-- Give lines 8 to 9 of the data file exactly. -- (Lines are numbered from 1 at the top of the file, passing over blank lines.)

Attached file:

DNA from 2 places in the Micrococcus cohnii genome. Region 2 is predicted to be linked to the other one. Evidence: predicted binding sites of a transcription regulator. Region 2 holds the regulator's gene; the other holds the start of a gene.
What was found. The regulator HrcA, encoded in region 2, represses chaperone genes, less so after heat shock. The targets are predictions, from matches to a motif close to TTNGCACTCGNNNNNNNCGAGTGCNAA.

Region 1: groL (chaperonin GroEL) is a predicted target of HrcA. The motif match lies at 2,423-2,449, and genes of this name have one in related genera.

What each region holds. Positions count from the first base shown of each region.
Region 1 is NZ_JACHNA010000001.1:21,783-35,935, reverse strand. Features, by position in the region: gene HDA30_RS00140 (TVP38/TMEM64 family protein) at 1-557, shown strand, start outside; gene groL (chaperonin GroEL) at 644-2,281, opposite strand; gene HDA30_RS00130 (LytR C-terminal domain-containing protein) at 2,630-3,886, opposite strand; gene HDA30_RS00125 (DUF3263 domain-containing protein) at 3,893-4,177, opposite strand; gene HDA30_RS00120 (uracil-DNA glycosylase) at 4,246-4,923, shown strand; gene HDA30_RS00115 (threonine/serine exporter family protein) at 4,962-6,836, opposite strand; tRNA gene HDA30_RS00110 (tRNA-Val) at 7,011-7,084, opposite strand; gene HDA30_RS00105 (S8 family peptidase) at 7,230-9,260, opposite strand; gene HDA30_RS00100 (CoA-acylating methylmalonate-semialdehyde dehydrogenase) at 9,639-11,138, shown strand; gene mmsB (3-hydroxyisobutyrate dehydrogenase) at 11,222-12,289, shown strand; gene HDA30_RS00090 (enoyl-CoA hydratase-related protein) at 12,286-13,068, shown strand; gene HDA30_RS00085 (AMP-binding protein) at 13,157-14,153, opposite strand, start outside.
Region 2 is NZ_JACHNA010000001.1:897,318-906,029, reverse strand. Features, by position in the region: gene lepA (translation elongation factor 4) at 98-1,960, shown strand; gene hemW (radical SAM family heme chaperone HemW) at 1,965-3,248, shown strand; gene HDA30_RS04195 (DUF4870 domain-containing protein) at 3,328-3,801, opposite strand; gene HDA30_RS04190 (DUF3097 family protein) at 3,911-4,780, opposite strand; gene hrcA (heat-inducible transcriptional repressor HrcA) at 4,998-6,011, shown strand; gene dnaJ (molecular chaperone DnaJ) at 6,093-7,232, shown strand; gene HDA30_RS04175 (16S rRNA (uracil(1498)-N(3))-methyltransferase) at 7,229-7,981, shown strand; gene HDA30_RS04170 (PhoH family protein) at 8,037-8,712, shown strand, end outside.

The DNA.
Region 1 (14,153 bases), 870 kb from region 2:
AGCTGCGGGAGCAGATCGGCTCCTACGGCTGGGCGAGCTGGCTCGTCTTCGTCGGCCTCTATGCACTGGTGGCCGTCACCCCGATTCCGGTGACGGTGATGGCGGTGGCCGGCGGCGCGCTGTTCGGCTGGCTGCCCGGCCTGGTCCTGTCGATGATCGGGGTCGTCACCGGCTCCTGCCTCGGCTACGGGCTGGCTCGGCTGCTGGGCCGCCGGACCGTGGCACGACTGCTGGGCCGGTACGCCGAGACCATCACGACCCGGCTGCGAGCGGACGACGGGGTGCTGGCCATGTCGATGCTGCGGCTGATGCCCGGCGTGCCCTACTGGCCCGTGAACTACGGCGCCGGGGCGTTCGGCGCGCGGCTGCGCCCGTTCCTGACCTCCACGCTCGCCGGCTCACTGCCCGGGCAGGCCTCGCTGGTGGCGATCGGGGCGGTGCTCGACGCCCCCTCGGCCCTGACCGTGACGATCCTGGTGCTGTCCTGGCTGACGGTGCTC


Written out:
Region 1 (14,153 bases), 870 kb from region 2:
AGCTGCGGGAGCAGATCGGCTCCTACGGCTGGGCGAGCTGGCTCGTCTTCGTCGGCCTCTATGCACTGGTGGCCGTCACCCCGATTCCGGTGACGGTGATGGCGGTGGCCGGCGGCGCGCTGTTCGGCTGGCTGCCCGGCCTGGTCCTGTCGATGATCGGGGTCGTCACCGGCTCCTGCCTCGGCTACGGGCTGGCTCGGCTGCTGGGCCGCCGGACCGTGGCACGACTGCTGGGCCGGTACGCCGAGACCATCACGACCCGGCTGCGAGCGGACGACGGGGTGCTGGCCATGTCGATGCTGCGGCTGATGCCCGGCGTGCCCTACTGGCCCGTGAACTACGGCGCCGGGGCGTTCGGCGCGCGGCTGCGCCCGTTCCTGACCTCCACGCTCGCCGGCTCACTGCCCGGGCAGGCCTCGCTGGTGGCGATCGGGGCGGTGCTCGACGCCCCCTCGGCCCTGACCGTGACGATCCTGGTGCTGTCCTGGCTGACGGTGCTC